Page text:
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United States — Race Relations — History
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1.

Through a Lens Darkly: Black Photographers and the Emergence of a People

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Inspired by Deborah Willis's book, Reflections in Black, Through a Lens Darkly, casts a broad net that begins with filmmaker Thomas Allen Harris's family album. It considers the difference between black photographers who use the camera to define themselves, their people, and their culture and some white photographers who, historically, have demeaned African-Americans through racist imagery. The film embraces both historical material (African-Americans who were slaves, who fought in the Civil War, were victims of lynchings, or were pivotal in the Civil Rights Movement) and contemporary images made by such luminaries as Roy DeCarava, Gordon Parks, and Carrie Mae Weems. The film is a cornucopia of Americana that reveals deeply disturbing truths about the history of race relations while [...]
DVD
2014
Law (Klaus Reading Room) Map
2.

Race: The Power of an Illusion

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[This series] challenges one of our most fundamental beliefs: that humans come divided into a few distinct biological groups. This...series is an eye-opening tale of how what we assume to be normal, commonsense, even scientific, is actually shaped by our history, social institutions and cultural beliefs. Episode one explores how recent scientific discoveries have toppled the concept of biological race. Episode two questions the belief that race has always been with us. It traces the race concept to the European conquest of the Americas. Episode three focuses on how our institutions shape and create race.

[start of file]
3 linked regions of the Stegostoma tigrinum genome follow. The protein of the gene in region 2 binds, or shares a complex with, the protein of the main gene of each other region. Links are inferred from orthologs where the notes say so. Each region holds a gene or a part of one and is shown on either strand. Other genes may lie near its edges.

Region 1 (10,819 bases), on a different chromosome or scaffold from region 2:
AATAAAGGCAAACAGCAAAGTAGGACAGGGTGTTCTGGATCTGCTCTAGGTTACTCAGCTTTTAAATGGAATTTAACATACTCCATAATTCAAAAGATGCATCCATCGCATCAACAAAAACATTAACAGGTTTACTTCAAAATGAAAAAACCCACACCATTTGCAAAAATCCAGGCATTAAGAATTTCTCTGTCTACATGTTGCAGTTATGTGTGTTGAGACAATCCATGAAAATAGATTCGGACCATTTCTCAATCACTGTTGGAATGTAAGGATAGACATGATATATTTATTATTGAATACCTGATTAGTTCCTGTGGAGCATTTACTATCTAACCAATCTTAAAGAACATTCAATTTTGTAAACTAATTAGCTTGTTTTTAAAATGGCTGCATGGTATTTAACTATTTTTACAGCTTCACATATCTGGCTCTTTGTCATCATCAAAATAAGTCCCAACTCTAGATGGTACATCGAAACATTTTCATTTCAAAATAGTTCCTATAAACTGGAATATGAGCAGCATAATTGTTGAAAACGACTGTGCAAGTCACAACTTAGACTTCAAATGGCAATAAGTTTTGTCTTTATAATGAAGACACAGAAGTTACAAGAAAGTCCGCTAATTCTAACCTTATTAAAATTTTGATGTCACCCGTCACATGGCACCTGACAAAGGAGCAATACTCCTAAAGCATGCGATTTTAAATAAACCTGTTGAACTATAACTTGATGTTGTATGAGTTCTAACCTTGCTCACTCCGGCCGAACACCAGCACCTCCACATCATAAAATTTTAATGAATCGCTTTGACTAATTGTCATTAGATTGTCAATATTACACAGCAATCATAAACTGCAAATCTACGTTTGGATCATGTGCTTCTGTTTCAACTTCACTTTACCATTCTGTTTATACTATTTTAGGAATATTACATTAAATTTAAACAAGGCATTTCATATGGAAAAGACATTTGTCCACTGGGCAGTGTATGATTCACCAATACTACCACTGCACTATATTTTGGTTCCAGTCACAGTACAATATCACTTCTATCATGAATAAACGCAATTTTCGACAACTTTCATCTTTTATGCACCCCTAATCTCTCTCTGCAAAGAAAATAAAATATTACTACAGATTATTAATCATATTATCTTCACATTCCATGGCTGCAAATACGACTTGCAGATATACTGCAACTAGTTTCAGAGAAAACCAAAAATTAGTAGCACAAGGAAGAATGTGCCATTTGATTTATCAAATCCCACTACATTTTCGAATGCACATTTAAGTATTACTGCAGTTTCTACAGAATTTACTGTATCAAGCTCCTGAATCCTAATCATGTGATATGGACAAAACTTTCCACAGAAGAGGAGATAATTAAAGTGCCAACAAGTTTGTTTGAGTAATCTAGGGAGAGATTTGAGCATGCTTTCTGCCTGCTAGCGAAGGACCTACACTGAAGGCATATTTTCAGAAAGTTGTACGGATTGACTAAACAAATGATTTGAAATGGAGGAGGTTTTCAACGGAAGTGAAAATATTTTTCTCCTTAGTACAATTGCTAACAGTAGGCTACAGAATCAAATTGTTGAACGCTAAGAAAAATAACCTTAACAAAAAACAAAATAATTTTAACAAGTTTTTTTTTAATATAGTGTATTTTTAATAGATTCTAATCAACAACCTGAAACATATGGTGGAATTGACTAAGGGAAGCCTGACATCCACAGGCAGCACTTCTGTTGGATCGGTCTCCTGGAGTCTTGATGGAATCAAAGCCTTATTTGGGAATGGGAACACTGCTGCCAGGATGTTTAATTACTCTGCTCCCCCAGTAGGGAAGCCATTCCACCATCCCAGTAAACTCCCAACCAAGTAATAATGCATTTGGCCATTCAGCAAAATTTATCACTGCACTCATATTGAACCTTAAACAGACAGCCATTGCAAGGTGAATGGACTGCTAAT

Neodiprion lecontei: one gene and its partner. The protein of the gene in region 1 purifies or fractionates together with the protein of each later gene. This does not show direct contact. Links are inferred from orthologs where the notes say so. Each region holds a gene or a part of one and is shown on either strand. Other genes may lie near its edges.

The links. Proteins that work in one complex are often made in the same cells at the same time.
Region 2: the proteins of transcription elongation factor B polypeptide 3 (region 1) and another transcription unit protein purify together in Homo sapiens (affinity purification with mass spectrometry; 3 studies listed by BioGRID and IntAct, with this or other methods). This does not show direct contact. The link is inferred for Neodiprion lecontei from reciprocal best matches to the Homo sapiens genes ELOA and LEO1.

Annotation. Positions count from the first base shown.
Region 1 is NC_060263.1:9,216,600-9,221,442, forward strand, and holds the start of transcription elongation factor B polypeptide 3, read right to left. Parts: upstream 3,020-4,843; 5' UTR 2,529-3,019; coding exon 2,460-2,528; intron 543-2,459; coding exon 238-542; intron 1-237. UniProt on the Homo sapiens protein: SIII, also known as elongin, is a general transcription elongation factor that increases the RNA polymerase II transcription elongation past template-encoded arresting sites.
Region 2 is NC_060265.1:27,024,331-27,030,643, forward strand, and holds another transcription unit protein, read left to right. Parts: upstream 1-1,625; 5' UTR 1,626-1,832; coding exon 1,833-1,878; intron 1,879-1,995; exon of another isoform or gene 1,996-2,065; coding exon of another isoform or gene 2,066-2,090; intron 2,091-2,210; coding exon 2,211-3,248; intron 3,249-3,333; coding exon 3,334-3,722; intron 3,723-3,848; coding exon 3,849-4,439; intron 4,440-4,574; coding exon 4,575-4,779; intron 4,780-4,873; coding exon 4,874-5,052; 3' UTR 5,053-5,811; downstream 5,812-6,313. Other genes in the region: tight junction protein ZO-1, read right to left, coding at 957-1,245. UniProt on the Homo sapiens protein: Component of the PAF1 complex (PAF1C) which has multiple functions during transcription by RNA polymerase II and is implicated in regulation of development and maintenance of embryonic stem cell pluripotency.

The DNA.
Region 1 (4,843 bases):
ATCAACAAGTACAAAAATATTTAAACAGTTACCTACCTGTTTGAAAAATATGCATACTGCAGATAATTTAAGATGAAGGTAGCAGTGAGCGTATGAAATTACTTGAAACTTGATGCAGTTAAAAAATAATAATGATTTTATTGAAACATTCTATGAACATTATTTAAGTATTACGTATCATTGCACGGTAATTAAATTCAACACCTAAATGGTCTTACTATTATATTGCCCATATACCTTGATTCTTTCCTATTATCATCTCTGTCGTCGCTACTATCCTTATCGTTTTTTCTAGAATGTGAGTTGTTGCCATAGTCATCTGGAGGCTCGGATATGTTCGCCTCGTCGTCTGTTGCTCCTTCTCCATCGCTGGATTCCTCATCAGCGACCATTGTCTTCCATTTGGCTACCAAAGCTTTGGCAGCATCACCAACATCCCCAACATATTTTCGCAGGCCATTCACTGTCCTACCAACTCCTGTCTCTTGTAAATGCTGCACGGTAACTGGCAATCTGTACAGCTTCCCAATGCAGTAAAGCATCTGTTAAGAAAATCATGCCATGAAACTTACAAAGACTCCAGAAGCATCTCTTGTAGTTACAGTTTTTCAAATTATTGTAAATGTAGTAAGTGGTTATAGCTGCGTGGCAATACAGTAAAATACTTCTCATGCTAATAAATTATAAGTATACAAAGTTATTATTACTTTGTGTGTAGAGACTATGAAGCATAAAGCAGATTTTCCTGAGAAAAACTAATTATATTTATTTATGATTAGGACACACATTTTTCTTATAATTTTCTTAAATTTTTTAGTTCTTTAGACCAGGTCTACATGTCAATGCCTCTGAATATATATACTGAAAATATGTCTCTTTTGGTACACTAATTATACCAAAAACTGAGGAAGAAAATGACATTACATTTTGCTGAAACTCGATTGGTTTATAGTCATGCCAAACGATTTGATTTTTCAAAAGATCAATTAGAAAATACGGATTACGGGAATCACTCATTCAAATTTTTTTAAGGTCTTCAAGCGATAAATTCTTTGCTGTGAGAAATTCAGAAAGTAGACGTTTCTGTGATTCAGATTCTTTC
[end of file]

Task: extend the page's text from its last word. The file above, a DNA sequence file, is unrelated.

DVD
2003
Clemons (Stacks)
3.

Ida B. Wells: A Passion for Justice

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Chronicles the life of Ida B. Wells, an early Afro-American journalist and activitist who protested lynchings, the treatment of Afro-American soldiers, and other forms of racism and injustice toward black Americans around the turn of the century. Her involvement in the women's suffrage movement is also described.
DVD
2004; 1989
Clemons (Stacks)
4.

The Black Press: Soldiers Without Words

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"Too long have others spoken for us". A History of African-American newspapers and journalism from the mid-19th century through the 20th century. With commentary by historians, journalists, and photojournalists, tell s of the struggles against censorship, discrimination and for freedom of the press.
VHS
1998
Ivy (By Request)
5.

Eyes on the Prize: America's Civil Rights Years

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History of the civil rights movement in America. Uses archival footage and interviews with participants in the movement.
VHS
1986
Ivy (By Request)
6.

Eyes on the Prize II: America at the Racial Crossroads

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Offers a comprehensive reappraisal of the leaders and events that brought the civil rights movement from the South to the rest of the United States from 1965 through the 1980s.
VHS
1990
Ivy (By Request)
7.

Mighty Times: The Children's March

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In May of 1963, Martin Luther King, Jr. asked black people of Birmingham, Alabama to go to jail in the cause of racial equality. The adults were afraid to go to jail and so the school children marched and over 5000 of them were arrested. This lead President Kennedy to sponsor the 1964 Civil Rights Act which eventually to the march on Washington. Contains vintage film footage, re-stagings of some activities and interviews with some of the protesters.
DVD
2005
Law (Klaus Reading Room) Map
8.

Eyes on the Prize II [Videorecording]: America at the Racial Crossroads

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Offers a comprehensive reappraisal of the leaders and events that brought the civil rights movement from the South to the rest of the United States from 1965 through the 1980s.
Laserdisc
1993; 1990
Ivy (By Request)
9.

Julian Bond: Address at Weber State University

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NAACP Chairman Julian Bond speaks at Weber State University in 2010.
Online
2010